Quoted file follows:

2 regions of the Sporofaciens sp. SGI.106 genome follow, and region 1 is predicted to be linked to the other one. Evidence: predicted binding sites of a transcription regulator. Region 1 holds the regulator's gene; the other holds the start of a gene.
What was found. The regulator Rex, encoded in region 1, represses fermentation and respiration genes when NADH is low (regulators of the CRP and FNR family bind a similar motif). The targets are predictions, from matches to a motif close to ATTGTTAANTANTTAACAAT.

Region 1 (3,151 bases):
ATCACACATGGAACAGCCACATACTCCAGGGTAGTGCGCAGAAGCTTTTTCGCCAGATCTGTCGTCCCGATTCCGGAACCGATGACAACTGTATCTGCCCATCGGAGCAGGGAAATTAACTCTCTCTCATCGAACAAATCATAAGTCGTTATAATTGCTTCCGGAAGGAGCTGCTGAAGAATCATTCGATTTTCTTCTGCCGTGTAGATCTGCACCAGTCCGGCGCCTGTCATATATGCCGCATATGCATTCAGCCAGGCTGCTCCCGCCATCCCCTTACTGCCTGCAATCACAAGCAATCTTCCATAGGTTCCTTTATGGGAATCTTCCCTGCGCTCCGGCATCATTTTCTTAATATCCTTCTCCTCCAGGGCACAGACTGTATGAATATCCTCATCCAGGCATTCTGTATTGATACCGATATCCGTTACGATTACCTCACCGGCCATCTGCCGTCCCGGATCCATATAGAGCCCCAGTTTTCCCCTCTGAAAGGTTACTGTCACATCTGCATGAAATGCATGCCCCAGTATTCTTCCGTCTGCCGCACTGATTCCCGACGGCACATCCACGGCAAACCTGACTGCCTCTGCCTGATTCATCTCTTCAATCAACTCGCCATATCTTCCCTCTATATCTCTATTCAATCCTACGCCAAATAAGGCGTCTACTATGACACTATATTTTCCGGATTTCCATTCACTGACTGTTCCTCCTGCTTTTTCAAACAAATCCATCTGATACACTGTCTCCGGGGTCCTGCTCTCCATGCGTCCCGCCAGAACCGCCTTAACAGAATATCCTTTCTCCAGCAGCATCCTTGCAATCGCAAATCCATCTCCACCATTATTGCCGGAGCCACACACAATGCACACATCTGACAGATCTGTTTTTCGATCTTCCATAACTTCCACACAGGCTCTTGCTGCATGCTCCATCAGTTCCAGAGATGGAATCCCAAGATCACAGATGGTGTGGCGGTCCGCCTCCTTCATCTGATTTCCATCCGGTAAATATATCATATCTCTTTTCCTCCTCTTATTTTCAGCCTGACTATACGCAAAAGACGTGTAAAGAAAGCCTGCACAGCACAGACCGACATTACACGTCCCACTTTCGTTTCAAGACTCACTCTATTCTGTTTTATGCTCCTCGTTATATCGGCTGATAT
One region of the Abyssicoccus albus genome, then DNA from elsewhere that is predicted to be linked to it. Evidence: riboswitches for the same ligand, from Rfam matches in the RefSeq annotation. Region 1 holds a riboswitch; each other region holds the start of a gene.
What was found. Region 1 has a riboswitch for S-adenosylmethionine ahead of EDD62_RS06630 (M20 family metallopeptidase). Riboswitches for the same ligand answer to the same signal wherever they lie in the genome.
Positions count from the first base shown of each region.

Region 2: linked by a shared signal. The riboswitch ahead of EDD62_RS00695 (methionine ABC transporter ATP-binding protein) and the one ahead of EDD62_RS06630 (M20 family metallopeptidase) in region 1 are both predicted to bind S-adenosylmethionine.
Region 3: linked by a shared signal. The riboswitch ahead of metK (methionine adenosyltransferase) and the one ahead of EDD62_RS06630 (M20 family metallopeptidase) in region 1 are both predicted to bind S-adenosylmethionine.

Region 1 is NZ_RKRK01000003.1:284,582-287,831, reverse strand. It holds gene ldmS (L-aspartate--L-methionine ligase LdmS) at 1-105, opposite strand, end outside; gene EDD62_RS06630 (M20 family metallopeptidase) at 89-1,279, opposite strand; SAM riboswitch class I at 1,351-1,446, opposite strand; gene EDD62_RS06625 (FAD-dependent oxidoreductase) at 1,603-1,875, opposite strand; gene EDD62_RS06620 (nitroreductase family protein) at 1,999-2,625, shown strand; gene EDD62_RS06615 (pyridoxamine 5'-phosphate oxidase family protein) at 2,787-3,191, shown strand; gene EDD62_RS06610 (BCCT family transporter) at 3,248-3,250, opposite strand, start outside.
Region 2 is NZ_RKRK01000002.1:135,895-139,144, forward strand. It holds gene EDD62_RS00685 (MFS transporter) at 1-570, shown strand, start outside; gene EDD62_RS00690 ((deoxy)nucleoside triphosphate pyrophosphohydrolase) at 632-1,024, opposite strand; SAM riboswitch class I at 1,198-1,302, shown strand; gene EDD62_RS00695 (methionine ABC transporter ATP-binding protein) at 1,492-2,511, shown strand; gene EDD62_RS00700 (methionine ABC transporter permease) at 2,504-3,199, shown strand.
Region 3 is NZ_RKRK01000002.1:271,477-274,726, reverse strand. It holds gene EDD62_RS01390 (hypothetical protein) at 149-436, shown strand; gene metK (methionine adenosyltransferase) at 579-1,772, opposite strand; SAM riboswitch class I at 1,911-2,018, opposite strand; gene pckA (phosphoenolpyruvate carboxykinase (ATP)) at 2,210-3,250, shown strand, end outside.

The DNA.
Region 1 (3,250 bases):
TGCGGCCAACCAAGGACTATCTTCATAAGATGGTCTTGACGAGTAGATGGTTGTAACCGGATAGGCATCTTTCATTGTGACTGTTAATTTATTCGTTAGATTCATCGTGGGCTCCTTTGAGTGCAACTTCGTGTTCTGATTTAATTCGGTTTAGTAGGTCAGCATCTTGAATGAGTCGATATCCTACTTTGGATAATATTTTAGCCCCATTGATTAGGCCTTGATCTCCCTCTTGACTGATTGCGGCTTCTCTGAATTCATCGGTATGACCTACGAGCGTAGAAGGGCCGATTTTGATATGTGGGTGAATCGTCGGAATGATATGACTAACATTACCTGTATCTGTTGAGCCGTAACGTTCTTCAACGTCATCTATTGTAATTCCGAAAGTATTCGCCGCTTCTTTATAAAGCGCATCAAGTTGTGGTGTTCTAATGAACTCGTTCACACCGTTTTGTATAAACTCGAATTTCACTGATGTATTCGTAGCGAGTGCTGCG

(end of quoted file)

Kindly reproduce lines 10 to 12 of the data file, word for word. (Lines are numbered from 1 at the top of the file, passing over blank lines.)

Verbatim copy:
Region 1 is NZ_RKRK01000003.1:284,582-287,831, reverse strand. It holds gene ldmS (L-aspartate--L-methionine ligase LdmS) at 1-105, opposite strand, end outside; gene EDD62_RS06630 (M20 family metallopeptidase) at 89-1,279, opposite strand; SAM riboswitch class I at 1,351-1,446, opposite strand; gene EDD62_RS06625 (FAD-dependent oxidoreductase) at 1,603-1,875, opposite strand; gene EDD62_RS06620 (nitroreductase family protein) at 1,999-2,625, shown strand; gene EDD62_RS06615 (pyridoxamine 5'-phosphate oxidase family protein) at 2,787-3,191, shown strand; gene EDD62_RS06610 (BCCT family transporter) at 3,248-3,250, opposite strand, start outside.
Region 2 is NZ_RKRK01000002.1:135,895-139,144, forward strand. It holds gene EDD62_RS00685 (MFS transporter) at 1-570, shown strand, start outside; gene EDD62_RS00690 ((deoxy)nucleoside triphosphate pyrophosphohydrolase) at 632-1,024, opposite strand; SAM riboswitch class I at 1,198-1,302, shown strand; gene EDD62_RS00695 (methionine ABC transporter ATP-binding protein) at 1,492-2,511, shown strand; gene EDD62_RS00700 (methionine ABC transporter permease) at 2,504-3,199, shown strand.
Region 3 is NZ_RKRK01000002.1:271,477-274,726, reverse strand. It holds gene EDD62_RS01390 (hypothetical protein) at 149-436, shown strand; gene metK (methionine adenosyltransferase) at 579-1,772, opposite strand; SAM riboswitch class I at 1,911-2,018, opposite strand; gene pckA (phosphoenolpyruvate carboxykinase (ATP)) at 2,210-3,250, shown strand, end outside.